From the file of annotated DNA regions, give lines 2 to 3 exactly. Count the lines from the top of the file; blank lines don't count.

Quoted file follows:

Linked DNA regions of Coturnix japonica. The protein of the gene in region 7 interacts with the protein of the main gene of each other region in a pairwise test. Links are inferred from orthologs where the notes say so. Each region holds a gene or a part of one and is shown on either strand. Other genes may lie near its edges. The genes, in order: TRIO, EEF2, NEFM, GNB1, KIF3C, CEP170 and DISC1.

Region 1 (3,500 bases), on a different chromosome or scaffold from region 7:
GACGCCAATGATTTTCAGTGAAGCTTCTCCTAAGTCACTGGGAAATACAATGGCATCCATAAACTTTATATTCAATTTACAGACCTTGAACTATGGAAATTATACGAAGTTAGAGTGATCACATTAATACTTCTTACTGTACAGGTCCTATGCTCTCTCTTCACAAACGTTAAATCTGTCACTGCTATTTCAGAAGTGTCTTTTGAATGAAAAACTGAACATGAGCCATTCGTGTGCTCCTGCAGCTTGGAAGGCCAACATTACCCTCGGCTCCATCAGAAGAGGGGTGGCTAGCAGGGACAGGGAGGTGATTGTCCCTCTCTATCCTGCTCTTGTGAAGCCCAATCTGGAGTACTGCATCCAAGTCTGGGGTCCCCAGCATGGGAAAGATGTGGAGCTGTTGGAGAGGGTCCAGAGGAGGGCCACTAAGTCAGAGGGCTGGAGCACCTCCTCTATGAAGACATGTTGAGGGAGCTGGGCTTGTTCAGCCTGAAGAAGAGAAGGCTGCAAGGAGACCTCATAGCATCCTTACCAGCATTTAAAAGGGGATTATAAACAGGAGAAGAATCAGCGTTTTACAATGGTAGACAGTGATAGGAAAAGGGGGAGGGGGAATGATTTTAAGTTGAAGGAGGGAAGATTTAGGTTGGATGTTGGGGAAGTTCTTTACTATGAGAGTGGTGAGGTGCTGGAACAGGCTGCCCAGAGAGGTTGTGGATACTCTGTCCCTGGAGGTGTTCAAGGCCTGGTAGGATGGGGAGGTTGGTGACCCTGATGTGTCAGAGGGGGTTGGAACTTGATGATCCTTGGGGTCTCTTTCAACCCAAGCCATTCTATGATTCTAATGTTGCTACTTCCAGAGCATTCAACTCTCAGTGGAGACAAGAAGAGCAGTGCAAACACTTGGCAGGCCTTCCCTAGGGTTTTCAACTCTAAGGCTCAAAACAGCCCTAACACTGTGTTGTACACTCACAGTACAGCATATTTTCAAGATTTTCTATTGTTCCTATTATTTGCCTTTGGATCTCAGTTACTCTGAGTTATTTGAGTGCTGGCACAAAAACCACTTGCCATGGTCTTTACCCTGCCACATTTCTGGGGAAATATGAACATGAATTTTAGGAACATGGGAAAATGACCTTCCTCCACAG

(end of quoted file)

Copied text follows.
Region 1 (3,500 bases), on a different chromosome or scaffold from region 7:
GACGCCAATGATTTTCAGTGAAGCTTCTCCTAAGTCACTGGGAAATACAATGGCATCCATAAACTTTATATTCAATTTACAGACCTTGAACTATGGAAATTATACGAAGTTAGAGTGATCACATTAATACTTCTTACTGTACAGGTCCTATGCTCTCTCTTCACAAACGTTAAATCTGTCACTGCTATTTCAGAAGTGTCTTTTGAATGAAAAACTGAACATGAGCCATTCGTGTGCTCCTGCAGCTTGGAAGGCCAACATTACCCTCGGCTCCATCAGAAGAGGGGTGGCTAGCAGGGACAGGGAGGTGATTGTCCCTCTCTATCCTGCTCTTGTGAAGCCCAATCTGGAGTACTGCATCCAAGTCTGGGGTCCCCAGCATGGGAAAGATGTGGAGCTGTTGGAGAGGGTCCAGAGGAGGGCCACTAAGTCAGAGGGCTGGAGCACCTCCTCTATGAAGACATGTTGAGGGAGCTGGGCTTGTTCAGCCTGAAGAAGAGAAGGCTGCAAGGAGACCTCATAGCATCCTTACCAGCATTTAAAAGGGGATTATAAACAGGAGAAGAATCAGCGTTTTACAATGGTAGACAGTGATAGGAAAAGGGGGAGGGGGAATGATTTTAAGTTGAAGGAGGGAAGATTTAGGTTGGATGTTGGGGAAGTTCTTTACTATGAGAGTGGTGAGGTGCTGGAACAGGCTGCCCAGAGAGGTTGTGGATACTCTGTCCCTGGAGGTGTTCAAGGCCTGGTAGGATGGGGAGGTTGGTGACCCTGATGTGTCAGAGGGGGTTGGAACTTGATGATCCTTGGGGTCTCTTTCAACCCAAGCCATTCTATGATTCTAATGTTGCTACTTCCAGAGCATTCAACTCTCAGTGGAGACAAGAAGAGCAGTGCAAACACTTGGCAGGCCTTCCCTAGGGTTTTCAACTCTAAGGCTCAAAACAGCCCTAACACTGTGTTGTACACTCACAGTACAGCATATTTTCAAGATTTTCTATTGTTCCTATTATTTGCCTTTGGATCTCAGTTACTCTGAGTTATTTGAGTGCTGGCACAAAAACCACTTGCCATGGTCTTTACCCTGCCACATTTCTGGGGAAATATGAACATGAATTTTAGGAACATGGGAAAATGACCTTCCTCCACAG